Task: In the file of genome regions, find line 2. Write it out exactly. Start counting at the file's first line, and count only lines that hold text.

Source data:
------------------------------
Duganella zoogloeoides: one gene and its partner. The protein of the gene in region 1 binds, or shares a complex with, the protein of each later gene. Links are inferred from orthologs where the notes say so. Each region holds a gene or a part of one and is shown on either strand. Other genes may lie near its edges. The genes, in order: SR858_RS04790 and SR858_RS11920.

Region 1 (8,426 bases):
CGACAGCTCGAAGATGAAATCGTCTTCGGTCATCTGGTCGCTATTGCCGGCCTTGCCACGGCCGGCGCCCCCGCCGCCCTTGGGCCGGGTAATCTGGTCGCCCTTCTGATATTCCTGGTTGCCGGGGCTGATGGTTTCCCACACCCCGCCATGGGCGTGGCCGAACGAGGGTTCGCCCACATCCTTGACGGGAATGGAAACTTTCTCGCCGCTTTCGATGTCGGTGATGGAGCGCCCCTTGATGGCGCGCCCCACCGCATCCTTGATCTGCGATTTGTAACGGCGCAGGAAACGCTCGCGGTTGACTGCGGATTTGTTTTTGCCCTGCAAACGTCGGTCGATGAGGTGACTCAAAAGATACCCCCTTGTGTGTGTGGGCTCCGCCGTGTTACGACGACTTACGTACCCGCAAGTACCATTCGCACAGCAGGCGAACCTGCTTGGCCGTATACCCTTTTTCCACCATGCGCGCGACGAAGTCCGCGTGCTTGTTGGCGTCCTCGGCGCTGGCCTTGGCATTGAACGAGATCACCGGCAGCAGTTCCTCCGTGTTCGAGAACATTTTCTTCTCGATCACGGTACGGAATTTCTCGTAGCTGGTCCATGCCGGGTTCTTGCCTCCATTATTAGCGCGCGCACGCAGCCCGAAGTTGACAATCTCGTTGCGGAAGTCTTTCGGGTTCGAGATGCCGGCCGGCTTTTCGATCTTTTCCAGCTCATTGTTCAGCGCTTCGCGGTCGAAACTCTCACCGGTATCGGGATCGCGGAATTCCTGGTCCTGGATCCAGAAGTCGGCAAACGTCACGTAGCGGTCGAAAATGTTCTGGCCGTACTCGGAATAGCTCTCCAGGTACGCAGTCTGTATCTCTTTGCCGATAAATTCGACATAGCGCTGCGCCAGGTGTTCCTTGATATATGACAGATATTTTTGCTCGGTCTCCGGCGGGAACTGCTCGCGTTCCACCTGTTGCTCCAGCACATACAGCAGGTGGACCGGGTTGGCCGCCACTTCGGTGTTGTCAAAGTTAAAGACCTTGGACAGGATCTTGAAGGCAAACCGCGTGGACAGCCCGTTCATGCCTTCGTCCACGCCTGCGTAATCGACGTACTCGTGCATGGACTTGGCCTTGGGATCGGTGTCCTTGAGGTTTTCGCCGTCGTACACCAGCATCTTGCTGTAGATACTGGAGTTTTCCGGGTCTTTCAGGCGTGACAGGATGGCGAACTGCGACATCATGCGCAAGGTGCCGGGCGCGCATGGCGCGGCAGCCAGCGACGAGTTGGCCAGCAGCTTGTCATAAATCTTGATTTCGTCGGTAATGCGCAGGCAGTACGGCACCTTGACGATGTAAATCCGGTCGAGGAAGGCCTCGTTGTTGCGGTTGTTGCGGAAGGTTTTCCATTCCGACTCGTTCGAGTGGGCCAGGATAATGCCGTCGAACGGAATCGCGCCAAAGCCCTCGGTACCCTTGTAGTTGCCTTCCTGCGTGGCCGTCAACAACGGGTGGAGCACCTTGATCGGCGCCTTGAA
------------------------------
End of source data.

Region 1 (8,426 bases):